In the Heart of Central America: Why now is the time to go to Honduras

After a week in Honduras, ziplining through the canopy, drinking $1.50 beers on a deserted white sand beach, slaughtering my Spanish pronunciation as I bought a grilled pork skewer from a street vendor, horseback riding through coffee fields, and eating a few too many corn tortillas, I couldn’t help feeling like I could just as easily be in Belize, Guatemala, or Costa Rica…..but with fewer crowds and lower prices. Suddenly, the country’s new slogan “The Central America you know, the country you’ll love” made perfect sense.

Just last year Honduras was on the fast track to becoming the next Costa Rica, the next hot destination for eco-tourism in Central America. While it was still mostly undiscovered by mass tourism (in a poll done by the Institute of Tourism, only 4% of Americans said they consider Central America for a vacation and only 1% said they even knew of Honduras), adventurous travelers, backpackers, dive-enthusiasts and lovers of Central America were coming in numbers close to half a million people per year.

From 2006 to 2007 arrivals from North America increased by 25%. The next year they grew by 19%. The tourism industry became the largest employer in the nation and brought in $630 million of revenue in 2008.

Then President Zelaya was ousted. There were protests in the capital and curfews were instated. When Zelaya tried to return, the Tegucigalpa airport was closed for a few days. Eventually the situation calmed and life returned to normal. Normal, except that the tourists who supported a large section of the country’s economy were gone. Some hotels saw nearly their entire year’s worth of bookings cancel within a week of June 28th. 35 Habitat for Humanity groups scheduled to come to Honduras decided to go elsewhere. Tour companies looking forward to a full schedule began to wonder how many employees they’d have to let go.

While all of this is bad news for Honduras, it’s one reason why now is the perfect time to visit. With fewer crowds the country truly feels undiscovered, and with all the discounts being offered to lure in tourists, the already low cost of visiting is even lower. Flights from Chicago on Spirit Airlines are just $250 through April. Taca, Delta, American and Continental also operate regular flights to the country and the trip from Miami or Fort Lauderdale to San Pedro Sula is just over two hours.

Where to go and what to see
I’ll be covering a few of these destinations more in depth in coming posts, but the three main areas that most tourists will explore (as Grant mentioned in a previous post about his own trip to the country) are the Northern Coast around La Ceiba, the Bay Islands including Roatan, and Copan Ruinas, near the border with Guatemala.

The most popular spot for tourists on the Northern Coast is La Ceiba, home to dozens of luxurious eco-lodges. For a little more action you’ll want to stay in the city though. There’s a saying in Honduras that “Tegucigalpa thinks, San Pedro works, La Ceiba parties” so if you’re looking for some nightlife, this is the place to be. If you want to get further off the beaten path or explore the culture of the Garifuna people (descendants of black slaves who shipwrecked in the area), head up the coast to Tela or take a short boat ride to the archipelago of Cayos Cochinos

From La Ceiba, the Bay Islands are just a 20 minute flight or a cheap ferry ride away. On the islands of Guanaja, Utila, and Roatan, you’ll hardly feel like you’re in Central America at all. With miles of sandy white beaches, crystal clear water, and some of the cheapest scuba diving around, these islands rival any in the Caribbean, but at a much lower price. While the large Infinity Bay Beach Resort wasn’t quite my style (I prefer small B&Bs and hostels), it was beautiful and I could find no fault with it except for spotty wi-fi service. Situated on the deserted end of a long white beach, it featured a gorgeous infinity pool, beachfront bar and restaurant, and spacious rooms with full kitchens, with rates starting at $200 per night. In West End, more moderate beachfront accommodations can easily be found for $40-$80 per night.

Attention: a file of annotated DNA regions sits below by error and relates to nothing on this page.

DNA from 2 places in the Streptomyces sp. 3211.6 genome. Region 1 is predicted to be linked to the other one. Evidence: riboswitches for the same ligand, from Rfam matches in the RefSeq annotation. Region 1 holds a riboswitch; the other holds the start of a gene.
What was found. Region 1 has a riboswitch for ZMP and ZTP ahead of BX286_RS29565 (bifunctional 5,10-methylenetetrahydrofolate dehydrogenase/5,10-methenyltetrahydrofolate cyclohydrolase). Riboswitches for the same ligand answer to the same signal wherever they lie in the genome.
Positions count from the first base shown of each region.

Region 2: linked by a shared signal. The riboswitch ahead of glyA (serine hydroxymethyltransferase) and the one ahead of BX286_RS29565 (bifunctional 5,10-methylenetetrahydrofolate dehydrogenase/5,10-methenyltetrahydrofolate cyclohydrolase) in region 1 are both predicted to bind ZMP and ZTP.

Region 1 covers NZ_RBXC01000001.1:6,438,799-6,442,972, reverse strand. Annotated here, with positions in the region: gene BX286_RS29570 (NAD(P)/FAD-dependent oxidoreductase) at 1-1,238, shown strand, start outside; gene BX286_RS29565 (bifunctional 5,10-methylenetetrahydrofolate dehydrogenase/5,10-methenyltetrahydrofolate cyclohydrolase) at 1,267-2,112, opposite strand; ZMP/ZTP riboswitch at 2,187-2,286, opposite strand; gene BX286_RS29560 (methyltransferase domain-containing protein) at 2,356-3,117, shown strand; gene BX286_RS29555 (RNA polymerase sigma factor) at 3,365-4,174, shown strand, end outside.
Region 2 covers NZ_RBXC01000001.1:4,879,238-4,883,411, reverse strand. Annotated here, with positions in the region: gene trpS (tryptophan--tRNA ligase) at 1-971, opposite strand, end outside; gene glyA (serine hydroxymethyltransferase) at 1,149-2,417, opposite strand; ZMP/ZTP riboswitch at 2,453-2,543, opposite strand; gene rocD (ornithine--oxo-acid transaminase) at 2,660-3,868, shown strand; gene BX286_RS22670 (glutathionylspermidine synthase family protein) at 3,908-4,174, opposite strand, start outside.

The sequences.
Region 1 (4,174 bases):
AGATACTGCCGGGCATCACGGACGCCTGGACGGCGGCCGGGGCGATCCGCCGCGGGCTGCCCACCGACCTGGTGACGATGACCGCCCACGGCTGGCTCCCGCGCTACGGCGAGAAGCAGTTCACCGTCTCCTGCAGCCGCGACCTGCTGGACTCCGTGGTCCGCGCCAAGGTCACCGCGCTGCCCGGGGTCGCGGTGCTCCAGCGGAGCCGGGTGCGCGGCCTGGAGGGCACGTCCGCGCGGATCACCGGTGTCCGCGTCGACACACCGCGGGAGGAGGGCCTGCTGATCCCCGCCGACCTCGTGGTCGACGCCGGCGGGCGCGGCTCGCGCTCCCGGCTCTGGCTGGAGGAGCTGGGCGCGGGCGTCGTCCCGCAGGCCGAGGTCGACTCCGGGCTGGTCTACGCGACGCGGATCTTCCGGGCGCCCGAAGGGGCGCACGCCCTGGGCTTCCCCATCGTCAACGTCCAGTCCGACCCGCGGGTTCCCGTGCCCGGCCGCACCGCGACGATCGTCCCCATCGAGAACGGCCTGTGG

Other than lounging on the beach, snorkeling, scuba diving, sailing, jet skiing, or just relaxing with a few beers at a beachfront bar in West End, you can also go horseback riding or spend a day at Gumbalimba Park, an adventure park with Roatan’s best zipline – ten lines that crisscross through the canopy, offering views all the way to the sea, and depositing you along the water’s edge on the beach. After the ziplining you can meet free-roaming monkeys who will descend from the trees to perch on your shoulder.

To get to Copan Ruinas, a small village of cobble-stone streets, you’ll need to take a 3-hour bus (about $10) from San Pedro. Take Dramamine as the road is quite twisty. The town is less than a mile away from the area’s main attraction, the beautifully-restored Mayan ruins at Copan. You can join an organized tour, make the 20-minute walk down a paved path from town, or pay 20 lempiras ($1) to catch a ride to the ruins on a mototaxi, a tiny motorized rickshaw.

The area around the town is known for its coffee production and several plantations welcome visitors for tours and tastings. There is also a nearby hot spring called Luna Jaguar where for $10, you can soak in the healing waters or splurge on a $30 massage in a hut perched above the mouth of the steaming spring.

In town, you can score a hostel dorm bed for $5 or a private room for $8. Rooms at one of the nicest and oldest hotels, the Hotel Marina Copan (where Richard Gere once stayed), start at $90 per night and feature plush beds, free wi-fi, room service, bottled water, mini-fridges and microwaves. The hotel has an on-site restaurant, a large pool in the courtyard, colonial architecture, tile floors and marble bathrooms, and some of the friendliest staff I encountered in the country.

To be honest, before this trip I’d never considered a visit to Honduras and didn’t think I cared much for Central America. All that changed when I saw Copan Ruinas. As I wandered the narrow, cobbled streets, shopped for handmade crafts, ordered up a steaming plate of grilled pork served with beans and corn tortillas (for just $1) from a street vendor, browsed the eclectic farmer’s market, and sat in the town’s central square, watching children play and the occaisional horse clip-clop through town, I fell in love with Copan Ruins and with the people of Honduras.